The latest perceived target for cyber criminals: the automobile. The DOT has a vision for a networked automotive future in which cars speak to each other and to roadway infrastructure via wireless communications. But opening up those channels of inter-car communication means also providing a way in--an avenue that hackers could exploit for ill. As such, the Department of Transportation is looking for ideas to help it develop an automotive cyber security roadmap that will, in due time, impart the technologies we need to safeguard our wired roadways.
This isn't so much a call for proposals a la Darpa as much as a genuine call for ideas--that is, there's no contract to be awarded as a result of this request for information. But the DOT still wants your input, should you have any to offer. Via the RFI:
The USDOT is collecting relevant information to characterize needs and establish a strategic research roadmap to meet the rising challenges of ensuring the safety of automotive safety-critical systems due to increasing complexity of motor vehicle systems using advanced electronic controls to improve drivability, safety, efficiency, and operational reliability; escalating use of information technology in motor vehicles to enhance basic and secondary vehicle functions and to enable infotainment applications; and wireless connectivity to in-vehicle systems, between vehicles and external information networks, and among vehicles.
Essentially, it sounds like the DOT is smart enough to know that America's roadways will evolve, either within the scope of its own Connected Vehicles vision or beyond it. And it wants to be prepared. Call it an official acknowledgement that change is afoot on America's highways and byways.
I'm happy they are actually addressing this matter. This has been on my mind since last year when I learned about the development of tangible systems. Now my question is "Will every car's computer be labeled with its license plate number, and if so will it report everyone who drives over the speed limit to the proper authorities?" I personally think that the DOT should simply establish the system and then have nothing to do with it except for monitoring status of the system as a whole and maintenance. I also think that when we do get to the point of autopilot that there should always be an override feature in personal vehicles and that that override feature be the master override so we can maintain control of our car.
Auto Computer systems like OnStar have already been hacked. Criminals have figured out where the specific car is located using the auto GPS system, hacked to automatically unlock the doors and start it, without your key, then steal it with out you even knowing.
The problem I fear is this. That hackers will soon be able to place trojan viruses in the auto's computer system of million of cars, then and on a certain programmed "death date" the brakes will be disabled, the gas peddle sticks at 100MPH and the steering wheel will be prompted to take and immediate quick left turn.. Killing million of people in rush hour traffic as the largest traffic pile up the world has ever seen. Think I'm kidding? How do you know the Government isn't already tracking your whereabouts via your OnStar GPS?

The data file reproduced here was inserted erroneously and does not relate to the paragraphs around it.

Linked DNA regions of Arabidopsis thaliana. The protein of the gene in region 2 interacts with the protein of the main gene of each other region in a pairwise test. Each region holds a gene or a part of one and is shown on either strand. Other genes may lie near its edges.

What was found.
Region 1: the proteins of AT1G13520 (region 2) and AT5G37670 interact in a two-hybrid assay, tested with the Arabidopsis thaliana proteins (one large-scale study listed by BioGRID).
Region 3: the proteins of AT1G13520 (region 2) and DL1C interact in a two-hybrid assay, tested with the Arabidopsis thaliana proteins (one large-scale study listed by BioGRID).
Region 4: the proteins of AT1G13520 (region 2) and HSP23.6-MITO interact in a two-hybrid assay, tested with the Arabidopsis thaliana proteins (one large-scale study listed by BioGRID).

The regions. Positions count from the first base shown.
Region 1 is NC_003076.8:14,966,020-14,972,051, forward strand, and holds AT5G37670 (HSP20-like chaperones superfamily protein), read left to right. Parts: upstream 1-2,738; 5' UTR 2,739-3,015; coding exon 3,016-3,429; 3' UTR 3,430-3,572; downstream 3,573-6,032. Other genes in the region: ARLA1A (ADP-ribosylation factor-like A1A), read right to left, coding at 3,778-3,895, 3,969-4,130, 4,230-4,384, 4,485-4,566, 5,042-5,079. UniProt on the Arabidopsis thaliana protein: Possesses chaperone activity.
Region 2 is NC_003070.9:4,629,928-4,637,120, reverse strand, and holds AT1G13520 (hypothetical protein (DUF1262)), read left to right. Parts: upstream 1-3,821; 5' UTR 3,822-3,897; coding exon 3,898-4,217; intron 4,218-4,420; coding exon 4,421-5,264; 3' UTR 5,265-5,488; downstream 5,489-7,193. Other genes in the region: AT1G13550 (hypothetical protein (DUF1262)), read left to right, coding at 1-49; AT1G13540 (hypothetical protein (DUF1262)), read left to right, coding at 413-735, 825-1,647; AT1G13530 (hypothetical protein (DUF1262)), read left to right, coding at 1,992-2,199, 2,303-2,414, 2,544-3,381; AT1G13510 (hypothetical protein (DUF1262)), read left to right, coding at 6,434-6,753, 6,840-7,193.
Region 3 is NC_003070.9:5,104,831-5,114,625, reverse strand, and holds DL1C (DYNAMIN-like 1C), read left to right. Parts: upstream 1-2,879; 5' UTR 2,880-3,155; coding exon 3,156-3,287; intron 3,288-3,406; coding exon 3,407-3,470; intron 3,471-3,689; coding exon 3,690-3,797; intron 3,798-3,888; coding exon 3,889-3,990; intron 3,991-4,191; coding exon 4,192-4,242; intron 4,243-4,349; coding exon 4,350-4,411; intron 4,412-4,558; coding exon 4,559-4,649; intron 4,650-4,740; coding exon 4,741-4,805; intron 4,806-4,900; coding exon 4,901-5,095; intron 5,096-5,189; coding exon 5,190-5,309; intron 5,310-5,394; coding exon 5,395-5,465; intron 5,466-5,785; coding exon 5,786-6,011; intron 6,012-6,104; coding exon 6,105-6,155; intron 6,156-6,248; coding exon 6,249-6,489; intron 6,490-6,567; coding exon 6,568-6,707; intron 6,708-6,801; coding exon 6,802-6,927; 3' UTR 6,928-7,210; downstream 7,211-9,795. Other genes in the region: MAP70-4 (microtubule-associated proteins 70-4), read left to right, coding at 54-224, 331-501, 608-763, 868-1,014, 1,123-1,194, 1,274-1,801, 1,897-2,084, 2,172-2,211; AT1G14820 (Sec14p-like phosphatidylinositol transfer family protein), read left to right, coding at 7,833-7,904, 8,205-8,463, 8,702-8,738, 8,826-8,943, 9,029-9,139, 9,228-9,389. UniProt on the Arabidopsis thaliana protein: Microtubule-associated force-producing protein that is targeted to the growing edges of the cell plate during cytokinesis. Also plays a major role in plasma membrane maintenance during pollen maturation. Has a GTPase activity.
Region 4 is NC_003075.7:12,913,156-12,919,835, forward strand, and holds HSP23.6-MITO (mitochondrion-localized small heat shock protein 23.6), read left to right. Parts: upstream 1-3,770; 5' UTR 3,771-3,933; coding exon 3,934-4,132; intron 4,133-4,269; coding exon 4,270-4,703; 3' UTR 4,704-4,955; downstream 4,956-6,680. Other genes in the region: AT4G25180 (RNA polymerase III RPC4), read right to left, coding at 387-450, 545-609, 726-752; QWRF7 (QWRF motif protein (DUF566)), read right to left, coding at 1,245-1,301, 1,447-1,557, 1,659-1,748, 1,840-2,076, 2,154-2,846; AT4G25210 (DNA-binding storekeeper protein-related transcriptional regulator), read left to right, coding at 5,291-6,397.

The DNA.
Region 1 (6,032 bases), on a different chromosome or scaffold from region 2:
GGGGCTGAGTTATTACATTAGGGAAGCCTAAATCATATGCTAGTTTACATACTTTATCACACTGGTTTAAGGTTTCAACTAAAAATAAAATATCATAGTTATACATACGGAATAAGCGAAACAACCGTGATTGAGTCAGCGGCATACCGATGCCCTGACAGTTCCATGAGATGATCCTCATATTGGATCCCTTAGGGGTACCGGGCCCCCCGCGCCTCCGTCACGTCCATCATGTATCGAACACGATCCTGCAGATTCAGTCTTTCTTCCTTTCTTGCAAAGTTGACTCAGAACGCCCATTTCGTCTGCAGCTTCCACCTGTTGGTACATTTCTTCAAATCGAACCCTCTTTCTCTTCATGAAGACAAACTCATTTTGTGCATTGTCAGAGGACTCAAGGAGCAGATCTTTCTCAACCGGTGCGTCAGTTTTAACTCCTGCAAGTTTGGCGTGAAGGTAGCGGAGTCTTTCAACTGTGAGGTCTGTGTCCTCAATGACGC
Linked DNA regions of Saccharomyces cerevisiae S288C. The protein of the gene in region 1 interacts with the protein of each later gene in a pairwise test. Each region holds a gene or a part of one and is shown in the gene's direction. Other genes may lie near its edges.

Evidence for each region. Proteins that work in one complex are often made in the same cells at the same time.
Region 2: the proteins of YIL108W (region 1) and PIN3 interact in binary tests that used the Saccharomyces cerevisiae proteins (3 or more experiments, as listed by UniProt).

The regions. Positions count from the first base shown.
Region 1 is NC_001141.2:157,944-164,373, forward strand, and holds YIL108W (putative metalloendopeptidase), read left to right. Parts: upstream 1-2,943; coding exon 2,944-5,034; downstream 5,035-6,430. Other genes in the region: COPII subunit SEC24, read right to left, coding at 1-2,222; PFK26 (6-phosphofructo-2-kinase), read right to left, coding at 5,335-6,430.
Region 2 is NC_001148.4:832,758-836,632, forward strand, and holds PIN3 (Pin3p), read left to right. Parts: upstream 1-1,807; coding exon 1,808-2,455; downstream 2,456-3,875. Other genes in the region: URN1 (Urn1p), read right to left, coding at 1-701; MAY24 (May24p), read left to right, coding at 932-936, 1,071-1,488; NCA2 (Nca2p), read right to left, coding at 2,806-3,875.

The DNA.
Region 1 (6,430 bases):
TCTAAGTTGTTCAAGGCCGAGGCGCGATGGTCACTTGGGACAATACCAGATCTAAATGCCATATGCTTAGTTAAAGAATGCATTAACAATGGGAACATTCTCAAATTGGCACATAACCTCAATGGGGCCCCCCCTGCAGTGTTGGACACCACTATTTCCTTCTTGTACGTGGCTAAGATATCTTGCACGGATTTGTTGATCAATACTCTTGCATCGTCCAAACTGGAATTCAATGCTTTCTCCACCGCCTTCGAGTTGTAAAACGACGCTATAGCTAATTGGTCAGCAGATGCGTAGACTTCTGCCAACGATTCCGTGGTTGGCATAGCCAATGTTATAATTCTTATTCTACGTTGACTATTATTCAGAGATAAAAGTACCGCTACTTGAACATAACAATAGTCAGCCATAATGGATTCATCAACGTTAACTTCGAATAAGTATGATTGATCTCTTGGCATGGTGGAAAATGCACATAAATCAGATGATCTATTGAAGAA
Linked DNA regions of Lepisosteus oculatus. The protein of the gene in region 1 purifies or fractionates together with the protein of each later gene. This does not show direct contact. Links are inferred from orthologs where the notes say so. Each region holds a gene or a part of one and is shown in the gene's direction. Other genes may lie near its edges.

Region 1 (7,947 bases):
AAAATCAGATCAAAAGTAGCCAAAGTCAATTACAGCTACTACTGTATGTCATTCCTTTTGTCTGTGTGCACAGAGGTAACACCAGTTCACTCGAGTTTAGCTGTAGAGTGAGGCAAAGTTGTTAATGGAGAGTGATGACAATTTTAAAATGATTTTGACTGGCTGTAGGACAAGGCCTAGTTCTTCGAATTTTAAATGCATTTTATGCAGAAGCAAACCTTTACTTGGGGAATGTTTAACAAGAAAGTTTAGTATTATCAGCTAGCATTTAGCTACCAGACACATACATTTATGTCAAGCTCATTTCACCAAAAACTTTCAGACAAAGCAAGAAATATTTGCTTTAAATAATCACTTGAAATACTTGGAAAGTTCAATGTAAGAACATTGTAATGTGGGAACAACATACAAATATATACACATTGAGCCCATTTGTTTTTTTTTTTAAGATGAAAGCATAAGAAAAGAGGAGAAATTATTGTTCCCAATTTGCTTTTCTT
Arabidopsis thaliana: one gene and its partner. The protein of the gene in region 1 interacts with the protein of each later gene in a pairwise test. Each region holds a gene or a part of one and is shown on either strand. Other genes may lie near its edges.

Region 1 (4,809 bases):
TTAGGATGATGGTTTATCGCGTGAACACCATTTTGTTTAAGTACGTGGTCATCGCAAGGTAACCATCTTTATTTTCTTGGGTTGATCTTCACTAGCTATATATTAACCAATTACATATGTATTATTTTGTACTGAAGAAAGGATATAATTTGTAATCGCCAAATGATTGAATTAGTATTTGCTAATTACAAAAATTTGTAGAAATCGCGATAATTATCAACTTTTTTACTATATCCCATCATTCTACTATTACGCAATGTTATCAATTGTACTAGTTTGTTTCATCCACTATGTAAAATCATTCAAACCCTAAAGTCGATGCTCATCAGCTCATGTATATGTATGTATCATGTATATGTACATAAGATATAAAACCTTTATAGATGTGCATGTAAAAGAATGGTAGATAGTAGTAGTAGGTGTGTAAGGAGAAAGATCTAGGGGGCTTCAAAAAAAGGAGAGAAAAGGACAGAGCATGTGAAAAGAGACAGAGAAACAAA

I suggest stick to the old autos, avoid this new OnStar GPS technology and keep your families safe.
The best move would be to simply to eliminate any and all central servers.
Ie no smart roadways all the intelligence is in the vehicles.
Another important thing there needs to be an air gap firewall between the engine control systems and navigation system.
No linking them via the CAN bus that way a hacker cannot do things like disable engines braking systems etc.
There is is no need for interconnected vehicles so I think the budget for this research can be pulled as the government simply cannot afford it.
I agree Ruri!
Let's not spend more of our money on this. Besides, systems should be simplified as they're being enhanced.
I see paranoia is running rampant here.
The issue is simple, this is not about the ability to communicate, but the ability to download and run new code. This only becomes possible if wireless updates and/or third party applications are allowed.
Design it so the only way to update or install new code is via wire. Make this available only through the dealer as a service . Only dealer/manufacturer approved 3rd party software will be permitted.
A hacker could hack his own car, but would not be able to distribute that code to other vehicles.
If an individual were to get 3rd party software on the internet, and then manually download it to his own car, then he is responsible, and most importantly knows it is happening.
If you buy a used car, take it to the dealer and have it wiped clean and re-programmed with approved software.
If a hacker can plug something into his/her car and mess with it, all he/she has to do is plug into another car and mess with it. I personally think the idea of an air gap between the two systems would be amazing but with that air gap the possibility of making auto-pilot for cars might be ruined unless you can get all systems to simply transmit quantitative data and lack the ability to do true downloads and uploads and actually a third and fourth system should be used. One controls the engine, one is the actual piloting system, the in car sensors and transceivers (only capable of receiving and sending analyzable data), and the smart roadway system sensors and transceivers with the previously mentioned restrictions.